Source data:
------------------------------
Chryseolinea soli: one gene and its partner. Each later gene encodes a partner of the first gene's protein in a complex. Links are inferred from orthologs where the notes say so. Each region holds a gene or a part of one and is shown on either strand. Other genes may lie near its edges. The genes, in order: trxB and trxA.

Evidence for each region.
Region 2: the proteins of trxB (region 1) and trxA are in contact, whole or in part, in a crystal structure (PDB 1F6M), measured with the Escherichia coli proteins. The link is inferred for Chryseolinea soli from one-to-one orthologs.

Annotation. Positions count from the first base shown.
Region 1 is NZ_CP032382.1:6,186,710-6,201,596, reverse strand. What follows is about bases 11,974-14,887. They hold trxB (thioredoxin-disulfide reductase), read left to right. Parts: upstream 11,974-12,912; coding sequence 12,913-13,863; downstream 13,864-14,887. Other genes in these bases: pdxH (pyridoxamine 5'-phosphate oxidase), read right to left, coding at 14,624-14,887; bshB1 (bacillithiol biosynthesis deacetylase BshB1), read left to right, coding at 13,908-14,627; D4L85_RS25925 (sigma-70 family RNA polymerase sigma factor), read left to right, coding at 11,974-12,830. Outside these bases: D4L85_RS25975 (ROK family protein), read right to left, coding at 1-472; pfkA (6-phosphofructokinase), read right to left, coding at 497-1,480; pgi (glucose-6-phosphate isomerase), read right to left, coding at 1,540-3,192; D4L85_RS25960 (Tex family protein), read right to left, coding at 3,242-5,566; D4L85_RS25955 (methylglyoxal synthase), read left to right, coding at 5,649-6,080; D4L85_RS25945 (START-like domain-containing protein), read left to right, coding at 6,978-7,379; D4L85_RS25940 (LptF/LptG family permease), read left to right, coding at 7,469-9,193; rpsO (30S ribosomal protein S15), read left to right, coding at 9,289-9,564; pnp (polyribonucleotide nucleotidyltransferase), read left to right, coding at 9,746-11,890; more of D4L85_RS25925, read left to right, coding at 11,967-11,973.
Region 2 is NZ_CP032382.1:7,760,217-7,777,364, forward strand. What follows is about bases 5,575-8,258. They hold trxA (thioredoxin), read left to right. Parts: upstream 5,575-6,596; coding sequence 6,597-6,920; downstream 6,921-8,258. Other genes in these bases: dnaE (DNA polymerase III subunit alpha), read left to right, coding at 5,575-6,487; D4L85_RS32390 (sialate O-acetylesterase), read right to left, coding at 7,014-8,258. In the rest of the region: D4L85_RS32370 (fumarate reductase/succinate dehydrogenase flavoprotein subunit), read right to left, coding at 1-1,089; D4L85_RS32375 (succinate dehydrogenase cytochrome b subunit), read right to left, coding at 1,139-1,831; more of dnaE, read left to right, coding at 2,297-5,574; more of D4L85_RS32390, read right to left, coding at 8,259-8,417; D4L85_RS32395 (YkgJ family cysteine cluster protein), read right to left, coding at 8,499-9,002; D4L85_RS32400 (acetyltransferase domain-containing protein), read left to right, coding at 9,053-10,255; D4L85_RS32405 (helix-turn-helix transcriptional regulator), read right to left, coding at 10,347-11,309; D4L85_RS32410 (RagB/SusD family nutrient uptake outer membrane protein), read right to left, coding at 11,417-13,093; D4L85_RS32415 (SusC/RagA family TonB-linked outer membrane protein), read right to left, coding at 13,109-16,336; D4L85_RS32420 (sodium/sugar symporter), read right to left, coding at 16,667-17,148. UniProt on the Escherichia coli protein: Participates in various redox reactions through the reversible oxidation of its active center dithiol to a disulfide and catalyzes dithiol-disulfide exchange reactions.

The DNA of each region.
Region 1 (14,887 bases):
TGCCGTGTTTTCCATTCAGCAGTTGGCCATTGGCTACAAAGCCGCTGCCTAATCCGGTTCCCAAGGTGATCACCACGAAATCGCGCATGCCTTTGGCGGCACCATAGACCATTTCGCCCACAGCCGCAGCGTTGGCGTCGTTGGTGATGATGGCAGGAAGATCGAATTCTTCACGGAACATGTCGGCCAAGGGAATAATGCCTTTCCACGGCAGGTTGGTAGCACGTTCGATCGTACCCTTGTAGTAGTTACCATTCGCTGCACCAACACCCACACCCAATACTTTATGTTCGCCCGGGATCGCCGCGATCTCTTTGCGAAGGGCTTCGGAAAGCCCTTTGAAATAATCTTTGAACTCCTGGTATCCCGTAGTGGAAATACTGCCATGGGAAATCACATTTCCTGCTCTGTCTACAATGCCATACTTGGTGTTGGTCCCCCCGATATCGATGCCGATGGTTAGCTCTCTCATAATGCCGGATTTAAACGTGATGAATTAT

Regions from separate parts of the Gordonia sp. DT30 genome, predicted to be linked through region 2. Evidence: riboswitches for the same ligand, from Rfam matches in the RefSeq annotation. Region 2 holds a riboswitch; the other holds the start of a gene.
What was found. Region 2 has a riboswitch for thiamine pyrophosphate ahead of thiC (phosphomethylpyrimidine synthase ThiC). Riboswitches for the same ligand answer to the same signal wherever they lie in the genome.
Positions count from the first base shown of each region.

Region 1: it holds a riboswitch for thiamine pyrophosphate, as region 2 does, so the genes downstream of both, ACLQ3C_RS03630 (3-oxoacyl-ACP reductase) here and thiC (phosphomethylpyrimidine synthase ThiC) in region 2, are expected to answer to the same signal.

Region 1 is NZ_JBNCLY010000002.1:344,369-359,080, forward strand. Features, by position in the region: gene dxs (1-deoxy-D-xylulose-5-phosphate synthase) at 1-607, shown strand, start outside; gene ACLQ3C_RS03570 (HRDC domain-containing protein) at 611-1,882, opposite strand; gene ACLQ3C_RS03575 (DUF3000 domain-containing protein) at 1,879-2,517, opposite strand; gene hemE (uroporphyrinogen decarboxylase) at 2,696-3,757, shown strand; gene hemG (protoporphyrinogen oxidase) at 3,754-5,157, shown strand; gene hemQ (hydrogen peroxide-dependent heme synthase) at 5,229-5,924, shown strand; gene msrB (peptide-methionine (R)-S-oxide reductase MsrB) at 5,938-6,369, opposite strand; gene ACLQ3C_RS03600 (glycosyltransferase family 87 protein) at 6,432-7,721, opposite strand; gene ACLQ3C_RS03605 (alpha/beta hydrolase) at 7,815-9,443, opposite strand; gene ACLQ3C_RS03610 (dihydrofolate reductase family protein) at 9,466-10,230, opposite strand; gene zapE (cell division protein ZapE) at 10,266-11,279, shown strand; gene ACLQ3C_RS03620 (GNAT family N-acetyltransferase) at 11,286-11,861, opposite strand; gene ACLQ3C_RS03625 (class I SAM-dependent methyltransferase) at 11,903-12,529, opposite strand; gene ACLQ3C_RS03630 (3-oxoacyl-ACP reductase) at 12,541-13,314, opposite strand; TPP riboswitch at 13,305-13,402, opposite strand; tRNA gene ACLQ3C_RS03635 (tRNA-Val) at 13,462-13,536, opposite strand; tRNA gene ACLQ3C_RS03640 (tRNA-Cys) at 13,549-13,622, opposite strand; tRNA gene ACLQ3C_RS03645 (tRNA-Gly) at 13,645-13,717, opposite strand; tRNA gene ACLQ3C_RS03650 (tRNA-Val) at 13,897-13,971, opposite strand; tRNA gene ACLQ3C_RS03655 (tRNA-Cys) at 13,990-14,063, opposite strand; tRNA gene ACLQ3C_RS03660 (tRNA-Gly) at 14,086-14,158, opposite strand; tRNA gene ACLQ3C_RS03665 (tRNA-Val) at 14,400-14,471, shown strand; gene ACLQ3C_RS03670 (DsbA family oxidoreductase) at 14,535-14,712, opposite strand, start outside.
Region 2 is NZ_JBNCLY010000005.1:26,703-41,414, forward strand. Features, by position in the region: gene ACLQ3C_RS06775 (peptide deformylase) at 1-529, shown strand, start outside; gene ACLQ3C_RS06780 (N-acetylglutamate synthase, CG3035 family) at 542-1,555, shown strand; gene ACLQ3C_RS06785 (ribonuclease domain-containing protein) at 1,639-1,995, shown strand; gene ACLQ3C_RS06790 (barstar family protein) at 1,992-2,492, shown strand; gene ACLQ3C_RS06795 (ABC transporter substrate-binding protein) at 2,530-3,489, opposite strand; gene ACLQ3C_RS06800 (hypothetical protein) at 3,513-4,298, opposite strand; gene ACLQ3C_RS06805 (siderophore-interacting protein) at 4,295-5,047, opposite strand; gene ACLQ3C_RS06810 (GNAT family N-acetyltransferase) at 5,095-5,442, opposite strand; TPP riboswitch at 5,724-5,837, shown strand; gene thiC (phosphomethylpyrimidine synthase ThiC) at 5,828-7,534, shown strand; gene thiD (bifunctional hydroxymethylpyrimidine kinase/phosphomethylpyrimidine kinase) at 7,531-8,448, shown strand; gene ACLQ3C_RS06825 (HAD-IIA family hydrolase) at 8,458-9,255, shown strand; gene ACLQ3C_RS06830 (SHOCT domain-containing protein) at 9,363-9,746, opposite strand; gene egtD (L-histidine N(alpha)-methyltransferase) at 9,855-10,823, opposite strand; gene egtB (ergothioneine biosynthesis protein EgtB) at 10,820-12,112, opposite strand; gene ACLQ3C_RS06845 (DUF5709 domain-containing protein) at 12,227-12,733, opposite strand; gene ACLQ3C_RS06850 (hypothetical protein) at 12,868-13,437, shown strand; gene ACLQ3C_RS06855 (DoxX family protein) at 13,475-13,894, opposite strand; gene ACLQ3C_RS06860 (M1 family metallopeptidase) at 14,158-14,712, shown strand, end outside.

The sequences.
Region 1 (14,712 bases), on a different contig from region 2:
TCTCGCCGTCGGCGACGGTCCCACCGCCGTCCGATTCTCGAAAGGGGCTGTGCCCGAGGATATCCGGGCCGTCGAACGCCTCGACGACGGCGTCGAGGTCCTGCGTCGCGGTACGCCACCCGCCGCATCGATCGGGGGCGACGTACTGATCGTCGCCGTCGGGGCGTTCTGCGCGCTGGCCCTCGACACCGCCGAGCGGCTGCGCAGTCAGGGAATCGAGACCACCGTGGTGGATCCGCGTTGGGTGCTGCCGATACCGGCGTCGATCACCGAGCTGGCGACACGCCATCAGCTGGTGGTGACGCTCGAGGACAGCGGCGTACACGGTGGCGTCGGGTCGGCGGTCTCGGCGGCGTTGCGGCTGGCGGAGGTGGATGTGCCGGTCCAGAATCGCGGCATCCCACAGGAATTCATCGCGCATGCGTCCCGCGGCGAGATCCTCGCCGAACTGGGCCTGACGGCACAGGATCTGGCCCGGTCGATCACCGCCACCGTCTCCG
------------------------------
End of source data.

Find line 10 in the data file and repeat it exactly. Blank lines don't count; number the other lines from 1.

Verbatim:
Regions from separate parts of the Gordonia sp. DT30 genome, predicted to be linked through region 2. Evidence: riboswitches for the same ligand, from Rfam matches in the RefSeq annotation. Region 2 holds a riboswitch; the other holds the start of a gene.